You may have caught a worm!
This thing is called the "Kido Worm" , "Downadup" and "Conficker." It began in Oct. 2008 but in December it evolved into a Superworm. Its ability to thwart any attempt to delete it and to spread via USB devices is confounding.
There is a lot of info out there if you Google these names. It is an interesting Worm as it seems to disable every defense before the victim can even launch a counter attack. It disables system restore, shuts off Microsoft updates, blocks Antivirus updates, hijacks the browser (Safari, Explorer, Chrome and Firefox) and finally it downloads more malicious software as it goes. It is impossible to give one set of instructions to remove the Virus as it is different on every machine.
The latest variant of the worm now lets it spread via thumb drives. It operates by copying itself in a random folder created inside the Recycler directory, which is used by the Recycle Bin to store deleted files, and creating an autorun.inf file in the root folder. The worm executes automatically if the Autorun feature is enabled.
Certain TCP functions are also patched to block access to security-related Web sites by filtering every address that contains certain strings. This makes it harder to remove because information about it is difficult to gather from an infected computer. Additionally, the sneaky little worm removes all access rights of the user, except execute and directory usage, to protect its file. Microsoft has created a removal tool for this worm, but if you are infected you must find an uninfected computer to download Microsoft's Malicious Software Removal Tool.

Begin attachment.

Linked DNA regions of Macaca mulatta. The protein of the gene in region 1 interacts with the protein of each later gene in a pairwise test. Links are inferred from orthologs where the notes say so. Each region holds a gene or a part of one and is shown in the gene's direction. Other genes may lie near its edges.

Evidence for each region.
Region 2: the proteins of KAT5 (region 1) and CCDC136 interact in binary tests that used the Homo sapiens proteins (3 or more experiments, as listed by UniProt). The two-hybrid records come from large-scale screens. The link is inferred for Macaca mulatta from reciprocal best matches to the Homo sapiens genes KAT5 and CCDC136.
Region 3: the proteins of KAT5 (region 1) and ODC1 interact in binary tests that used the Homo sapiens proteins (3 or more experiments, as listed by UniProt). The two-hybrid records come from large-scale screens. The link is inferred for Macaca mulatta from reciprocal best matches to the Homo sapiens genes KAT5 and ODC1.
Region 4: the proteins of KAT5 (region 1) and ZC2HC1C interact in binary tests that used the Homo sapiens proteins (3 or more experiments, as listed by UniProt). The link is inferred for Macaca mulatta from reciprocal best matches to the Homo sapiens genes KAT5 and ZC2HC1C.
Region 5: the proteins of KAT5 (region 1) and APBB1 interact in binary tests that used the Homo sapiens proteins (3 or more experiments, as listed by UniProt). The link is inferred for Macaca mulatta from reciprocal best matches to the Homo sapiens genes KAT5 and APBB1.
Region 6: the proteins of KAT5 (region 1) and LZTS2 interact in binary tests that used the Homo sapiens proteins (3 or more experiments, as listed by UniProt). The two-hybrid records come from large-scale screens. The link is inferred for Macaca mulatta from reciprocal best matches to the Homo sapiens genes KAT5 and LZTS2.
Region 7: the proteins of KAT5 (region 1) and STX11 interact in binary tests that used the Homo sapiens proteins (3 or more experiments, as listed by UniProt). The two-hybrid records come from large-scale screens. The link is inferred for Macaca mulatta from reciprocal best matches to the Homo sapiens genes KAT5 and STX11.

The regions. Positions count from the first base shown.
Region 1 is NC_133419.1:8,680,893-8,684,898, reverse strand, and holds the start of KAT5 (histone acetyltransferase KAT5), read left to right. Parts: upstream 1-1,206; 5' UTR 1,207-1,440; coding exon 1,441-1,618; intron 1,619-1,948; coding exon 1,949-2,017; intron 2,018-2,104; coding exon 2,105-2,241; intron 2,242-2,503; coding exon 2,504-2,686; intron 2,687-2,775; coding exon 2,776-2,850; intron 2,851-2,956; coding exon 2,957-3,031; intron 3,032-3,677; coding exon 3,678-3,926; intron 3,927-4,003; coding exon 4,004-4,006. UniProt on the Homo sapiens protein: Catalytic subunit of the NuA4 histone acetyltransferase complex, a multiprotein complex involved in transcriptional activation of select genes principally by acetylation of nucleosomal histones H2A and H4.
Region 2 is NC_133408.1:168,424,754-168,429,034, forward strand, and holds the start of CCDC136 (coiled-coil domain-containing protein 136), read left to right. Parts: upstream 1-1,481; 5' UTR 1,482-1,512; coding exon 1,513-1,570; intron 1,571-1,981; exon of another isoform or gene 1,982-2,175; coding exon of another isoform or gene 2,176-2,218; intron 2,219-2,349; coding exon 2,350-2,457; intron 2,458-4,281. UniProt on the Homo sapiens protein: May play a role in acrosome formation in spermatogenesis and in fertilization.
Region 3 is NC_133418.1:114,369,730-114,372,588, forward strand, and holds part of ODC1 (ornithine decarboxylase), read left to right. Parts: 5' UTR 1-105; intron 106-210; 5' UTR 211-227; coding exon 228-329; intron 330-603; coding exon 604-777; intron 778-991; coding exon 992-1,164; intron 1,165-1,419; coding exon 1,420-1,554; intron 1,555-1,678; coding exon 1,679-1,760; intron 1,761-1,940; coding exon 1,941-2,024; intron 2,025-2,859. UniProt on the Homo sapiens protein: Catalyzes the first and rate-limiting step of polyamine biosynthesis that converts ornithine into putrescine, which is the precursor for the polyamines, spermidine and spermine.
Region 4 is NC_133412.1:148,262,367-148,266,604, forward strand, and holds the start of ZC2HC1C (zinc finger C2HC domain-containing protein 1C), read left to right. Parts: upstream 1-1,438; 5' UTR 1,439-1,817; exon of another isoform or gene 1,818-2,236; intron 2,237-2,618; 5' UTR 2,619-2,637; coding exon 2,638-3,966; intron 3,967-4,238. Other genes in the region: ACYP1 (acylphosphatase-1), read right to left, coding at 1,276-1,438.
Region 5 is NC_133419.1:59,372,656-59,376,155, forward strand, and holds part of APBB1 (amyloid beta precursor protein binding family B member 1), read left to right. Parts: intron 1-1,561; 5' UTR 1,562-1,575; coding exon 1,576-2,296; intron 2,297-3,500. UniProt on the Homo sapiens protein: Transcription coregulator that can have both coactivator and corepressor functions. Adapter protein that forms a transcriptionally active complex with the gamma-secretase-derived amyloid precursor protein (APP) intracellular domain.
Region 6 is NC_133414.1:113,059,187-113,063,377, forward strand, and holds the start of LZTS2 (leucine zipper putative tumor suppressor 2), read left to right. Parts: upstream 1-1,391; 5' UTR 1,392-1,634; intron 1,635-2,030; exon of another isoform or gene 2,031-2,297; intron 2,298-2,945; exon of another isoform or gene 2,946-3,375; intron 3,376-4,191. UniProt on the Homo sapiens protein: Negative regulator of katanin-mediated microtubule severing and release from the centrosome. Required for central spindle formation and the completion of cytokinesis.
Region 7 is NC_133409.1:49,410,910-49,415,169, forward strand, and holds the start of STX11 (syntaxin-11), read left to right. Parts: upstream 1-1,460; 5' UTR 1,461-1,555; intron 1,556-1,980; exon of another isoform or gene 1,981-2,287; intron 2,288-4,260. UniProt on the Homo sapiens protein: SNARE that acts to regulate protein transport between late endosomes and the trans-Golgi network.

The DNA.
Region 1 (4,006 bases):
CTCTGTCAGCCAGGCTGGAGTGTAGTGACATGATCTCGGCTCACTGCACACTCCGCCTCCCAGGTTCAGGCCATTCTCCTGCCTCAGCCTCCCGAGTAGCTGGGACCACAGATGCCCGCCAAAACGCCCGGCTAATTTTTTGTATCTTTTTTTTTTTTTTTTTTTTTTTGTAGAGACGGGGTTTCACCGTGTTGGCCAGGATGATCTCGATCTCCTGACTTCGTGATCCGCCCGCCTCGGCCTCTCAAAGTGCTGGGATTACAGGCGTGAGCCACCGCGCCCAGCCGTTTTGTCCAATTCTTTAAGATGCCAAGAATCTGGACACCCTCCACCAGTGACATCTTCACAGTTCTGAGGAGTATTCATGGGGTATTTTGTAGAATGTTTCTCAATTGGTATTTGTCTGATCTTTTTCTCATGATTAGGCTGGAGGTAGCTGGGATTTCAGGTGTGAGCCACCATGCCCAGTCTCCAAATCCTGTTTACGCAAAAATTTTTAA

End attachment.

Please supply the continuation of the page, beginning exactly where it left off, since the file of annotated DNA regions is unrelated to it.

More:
See the following link: http://www.microsoft.com/protect/computer/viruses/worms/conficker.mspx
If you have the Kido/Conficker worm you will no be able to link to the above link.
"If your computer is infected with the Conficker worm, you might be unable to download certain security products, such as the Microsoft Malicious Software Removal Tool or to access certain Web sites, such as Microsoft Update. If you can't access those tools, try using the Windows Live OneCare Safety Scanner. If that doesn't work, read the following Microsoft Help and Support articles on an uninfected computer. "
My advise is to get the removal tool on a brand new/clean USB device from another computer and then load it onto your computer. The surprising thing is that this thing started in Oct. and already has infected 12.9 million computers. Microsoft has offered a 250K reward to help catch the culprits that created this worm.
Hope this helps,